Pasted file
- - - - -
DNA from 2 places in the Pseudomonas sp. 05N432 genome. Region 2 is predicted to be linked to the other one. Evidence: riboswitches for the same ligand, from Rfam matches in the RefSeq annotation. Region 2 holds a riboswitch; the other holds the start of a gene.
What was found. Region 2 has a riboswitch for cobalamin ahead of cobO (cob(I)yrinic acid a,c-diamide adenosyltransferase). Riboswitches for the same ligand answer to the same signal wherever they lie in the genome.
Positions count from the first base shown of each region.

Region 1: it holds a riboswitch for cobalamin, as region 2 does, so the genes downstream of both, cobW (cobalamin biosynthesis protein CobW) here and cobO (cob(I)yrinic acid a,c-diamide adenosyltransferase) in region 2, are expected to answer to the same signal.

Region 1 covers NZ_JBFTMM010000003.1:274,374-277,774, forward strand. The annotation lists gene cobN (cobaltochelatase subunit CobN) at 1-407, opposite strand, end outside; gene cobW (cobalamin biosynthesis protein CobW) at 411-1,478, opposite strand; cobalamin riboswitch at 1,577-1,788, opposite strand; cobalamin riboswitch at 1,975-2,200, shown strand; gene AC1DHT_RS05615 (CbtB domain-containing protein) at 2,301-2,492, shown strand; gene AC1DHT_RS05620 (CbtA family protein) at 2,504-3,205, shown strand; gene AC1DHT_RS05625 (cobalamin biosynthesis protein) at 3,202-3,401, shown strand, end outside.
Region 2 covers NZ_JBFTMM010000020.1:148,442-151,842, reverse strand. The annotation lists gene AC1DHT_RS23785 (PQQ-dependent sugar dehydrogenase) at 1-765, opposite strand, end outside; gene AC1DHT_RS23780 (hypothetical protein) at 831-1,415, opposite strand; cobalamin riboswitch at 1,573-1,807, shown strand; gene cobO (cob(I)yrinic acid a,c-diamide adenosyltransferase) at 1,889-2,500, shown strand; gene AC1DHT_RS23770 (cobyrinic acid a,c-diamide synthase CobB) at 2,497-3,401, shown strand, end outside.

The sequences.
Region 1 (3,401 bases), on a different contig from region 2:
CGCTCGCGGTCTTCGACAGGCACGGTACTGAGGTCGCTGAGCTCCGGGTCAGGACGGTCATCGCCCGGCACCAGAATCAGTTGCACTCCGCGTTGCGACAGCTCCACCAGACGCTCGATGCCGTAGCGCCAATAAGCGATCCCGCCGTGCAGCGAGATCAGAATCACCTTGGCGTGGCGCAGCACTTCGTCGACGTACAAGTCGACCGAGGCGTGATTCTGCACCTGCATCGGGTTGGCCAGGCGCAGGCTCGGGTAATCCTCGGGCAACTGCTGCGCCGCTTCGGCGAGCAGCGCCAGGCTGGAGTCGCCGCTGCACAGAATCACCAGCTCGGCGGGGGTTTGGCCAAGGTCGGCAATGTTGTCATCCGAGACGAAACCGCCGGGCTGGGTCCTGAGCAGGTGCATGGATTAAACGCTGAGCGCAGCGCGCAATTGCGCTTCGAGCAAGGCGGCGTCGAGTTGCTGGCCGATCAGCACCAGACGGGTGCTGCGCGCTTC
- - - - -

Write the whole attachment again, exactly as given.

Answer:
DNA from 2 places in the Pseudomonas sp. 05N432 genome. Region 2 is predicted to be linked to the other one. Evidence: riboswitches for the same ligand, from Rfam matches in the RefSeq annotation. Region 2 holds a riboswitch; the other holds the start of a gene.
What was found. Region 2 has a riboswitch for cobalamin ahead of cobO (cob(I)yrinic acid a,c-diamide adenosyltransferase). Riboswitches for the same ligand answer to the same signal wherever they lie in the genome.
Positions count from the first base shown of each region.

Region 1: it holds a riboswitch for cobalamin, as region 2 does, so the genes downstream of both, cobW (cobalamin biosynthesis protein CobW) here and cobO (cob(I)yrinic acid a,c-diamide adenosyltransferase) in region 2, are expected to answer to the same signal.

Region 1 covers NZ_JBFTMM010000003.1:274,374-277,774, forward strand. The annotation lists gene cobN (cobaltochelatase subunit CobN) at 1-407, opposite strand, end outside; gene cobW (cobalamin biosynthesis protein CobW) at 411-1,478, opposite strand; cobalamin riboswitch at 1,577-1,788, opposite strand; cobalamin riboswitch at 1,975-2,200, shown strand; gene AC1DHT_RS05615 (CbtB domain-containing protein) at 2,301-2,492, shown strand; gene AC1DHT_RS05620 (CbtA family protein) at 2,504-3,205, shown strand; gene AC1DHT_RS05625 (cobalamin biosynthesis protein) at 3,202-3,401, shown strand, end outside.
Region 2 covers NZ_JBFTMM010000020.1:148,442-151,842, reverse strand. The annotation lists gene AC1DHT_RS23785 (PQQ-dependent sugar dehydrogenase) at 1-765, opposite strand, end outside; gene AC1DHT_RS23780 (hypothetical protein) at 831-1,415, opposite strand; cobalamin riboswitch at 1,573-1,807, shown strand; gene cobO (cob(I)yrinic acid a,c-diamide adenosyltransferase) at 1,889-2,500, shown strand; gene AC1DHT_RS23770 (cobyrinic acid a,c-diamide synthase CobB) at 2,497-3,401, shown strand, end outside.

The sequences.
Region 1 (3,401 bases), on a different contig from region 2:
CGCTCGCGGTCTTCGACAGGCACGGTACTGAGGTCGCTGAGCTCCGGGTCAGGACGGTCATCGCCCGGCACCAGAATCAGTTGCACTCCGCGTTGCGACAGCTCCACCAGACGCTCGATGCCGTAGCGCCAATAAGCGATCCCGCCGTGCAGCGAGATCAGAATCACCTTGGCGTGGCGCAGCACTTCGTCGACGTACAAGTCGACCGAGGCGTGATTCTGCACCTGCATCGGGTTGGCCAGGCGCAGGCTCGGGTAATCCTCGGGCAACTGCTGCGCCGCTTCGGCGAGCAGCGCCAGGCTGGAGTCGCCGCTGCACAGAATCACCAGCTCGGCGGGGGTTTGGCCAAGGTCGGCAATGTTGTCATCCGAGACGAAACCGCCGGGCTGGGTCCTGAGCAGGTGCATGGATTAAACGCTGAGCGCAGCGCGCAATTGCGCTTCGAGCAAGGCGGCGTCGAGTTGCTGGCCGATCAGCACCAGACGGGTGCTGCGCGCTTC